It seems the end is in sight for Intel’s beleaguered Optane memory business. Tucked away in a stark Q2 2022 earnings release for the company (more on that later today) is a very curious statement in a section dealing with non-GAAP adjustments: In the second quarter of 2022, we began winding down our Intel Optane memory business. Additionally, Intel’s earnings report also notes that the company is taking a $559 million charge for “Optane inventory impairment” this quarter.
Beyond these two items, there is no further information about Optane in Intel’s earnings release or associated presentation. We have contacted company representatives for more information and are awaiting a response.
Taking these elements at face value, it therefore seems that Intel is preparing to stop its Optane memory business and the development of the associated 3D XPoint technology. Admittedly, there is a high degree of nuance around the Optane name and product lines here – which is why we are seeking clarification from Intel – as Intel offers several Optane products including “Optane memory” “Optane persistent memory” and “SSD Optane”. Nonetheless, in previous Intel earnings releases and other financial documents, Optane’s full business unit has traditionally been referred to as their “Optane memory business”, so it would appear that Intel is indeed shrinking the business unit. of Optane, not just the Optane Memory product.
Update: 6:40pm ET
Further to our request, Intel has sent a short statement on the Optane phase-down. While not offering many additional details on Intel’s exit, it does confirm that Intel is indeed exiting the entire Optane business.
We continue to streamline our portfolio to support our IDM 2.0 strategy. This includes evaluating divestment activities that are not sufficiently profitable or that are not essential to our strategic objectives. After careful consideration, Intel plans to discontinue future product development within its Optane business. We are committed to supporting Optane customers through the transition.
Intel, in turn, used 3D XPoint as the basis for two product lines. For its data center customers, it offered Optane Persistent Memory, which integrated 3D XPoint into DIMMs as a partial replacement for traditional DRAMs. Optane DIMMs offered greater bit density than DRAM and, combined with their persistent and non-volatile nature, were an attractive offering for systems that required massive sets of working memory and could benefit from its non-volatile nature, such as database servers. During this time, Intel also used 3D XPoint as the basis for several storage products, including high-performance SSDs for the server and client market, and as a smaller high-speed cache for use with slower NAND SSDs.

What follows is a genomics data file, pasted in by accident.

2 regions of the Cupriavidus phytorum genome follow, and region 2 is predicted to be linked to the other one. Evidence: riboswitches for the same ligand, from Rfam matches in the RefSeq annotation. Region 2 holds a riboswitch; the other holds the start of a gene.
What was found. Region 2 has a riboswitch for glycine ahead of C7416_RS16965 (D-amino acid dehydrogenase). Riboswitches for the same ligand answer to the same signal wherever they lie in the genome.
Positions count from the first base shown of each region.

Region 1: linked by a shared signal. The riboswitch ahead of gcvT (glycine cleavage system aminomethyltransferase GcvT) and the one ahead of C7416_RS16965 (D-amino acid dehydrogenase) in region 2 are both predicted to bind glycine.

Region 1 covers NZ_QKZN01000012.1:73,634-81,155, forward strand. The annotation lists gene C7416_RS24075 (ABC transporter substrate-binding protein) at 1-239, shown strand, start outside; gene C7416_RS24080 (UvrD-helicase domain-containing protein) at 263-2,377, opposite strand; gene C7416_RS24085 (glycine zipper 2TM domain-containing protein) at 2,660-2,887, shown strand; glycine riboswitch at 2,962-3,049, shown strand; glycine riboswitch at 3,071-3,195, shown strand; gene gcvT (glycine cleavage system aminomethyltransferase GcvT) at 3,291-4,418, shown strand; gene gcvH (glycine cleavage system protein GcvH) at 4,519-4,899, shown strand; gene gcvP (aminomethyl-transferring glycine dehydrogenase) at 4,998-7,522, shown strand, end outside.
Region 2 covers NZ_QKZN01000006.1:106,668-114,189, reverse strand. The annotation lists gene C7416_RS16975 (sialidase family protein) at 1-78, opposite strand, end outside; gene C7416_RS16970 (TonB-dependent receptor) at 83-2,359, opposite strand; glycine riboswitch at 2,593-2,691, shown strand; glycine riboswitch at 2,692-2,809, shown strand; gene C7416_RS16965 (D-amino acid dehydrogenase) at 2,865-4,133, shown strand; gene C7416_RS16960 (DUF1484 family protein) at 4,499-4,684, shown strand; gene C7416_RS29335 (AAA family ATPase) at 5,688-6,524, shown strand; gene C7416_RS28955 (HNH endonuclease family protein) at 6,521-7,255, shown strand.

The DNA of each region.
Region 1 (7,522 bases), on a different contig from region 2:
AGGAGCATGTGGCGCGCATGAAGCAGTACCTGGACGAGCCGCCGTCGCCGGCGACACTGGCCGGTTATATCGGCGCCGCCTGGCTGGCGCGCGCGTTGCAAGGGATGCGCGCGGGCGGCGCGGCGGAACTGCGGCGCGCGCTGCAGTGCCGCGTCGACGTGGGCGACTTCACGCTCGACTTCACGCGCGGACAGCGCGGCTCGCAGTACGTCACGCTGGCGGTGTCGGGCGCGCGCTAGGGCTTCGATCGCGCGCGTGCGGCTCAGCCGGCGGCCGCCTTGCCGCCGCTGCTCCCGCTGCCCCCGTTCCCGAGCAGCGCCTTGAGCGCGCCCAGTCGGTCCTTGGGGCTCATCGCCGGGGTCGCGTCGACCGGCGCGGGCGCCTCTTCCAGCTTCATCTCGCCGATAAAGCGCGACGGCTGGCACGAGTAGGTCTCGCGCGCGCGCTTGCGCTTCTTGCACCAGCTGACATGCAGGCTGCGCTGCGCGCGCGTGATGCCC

However, 3D XPoint’s unique attributes have also been a challenge for Intel since the technology’s launch. Although it was designed for scalability via layer stacking, 3D XPoint’s manufacturing costs remained higher than NAND per bit, making the technology significantly more expensive than SSDs even more. efficient. Meanwhile, Optane DIMMs, while occupying a unique niche, were just as expensive and offered slower transfer rates than DRAM. So despite Intel’s efforts to come up with a product that could cross both product spaces, for workloads that don’t benefit from the technology’s unique capabilities, 3D XPoint ended up being neither as good as DRAM. or NAND in their respective tasks – making Optane products a tough sell.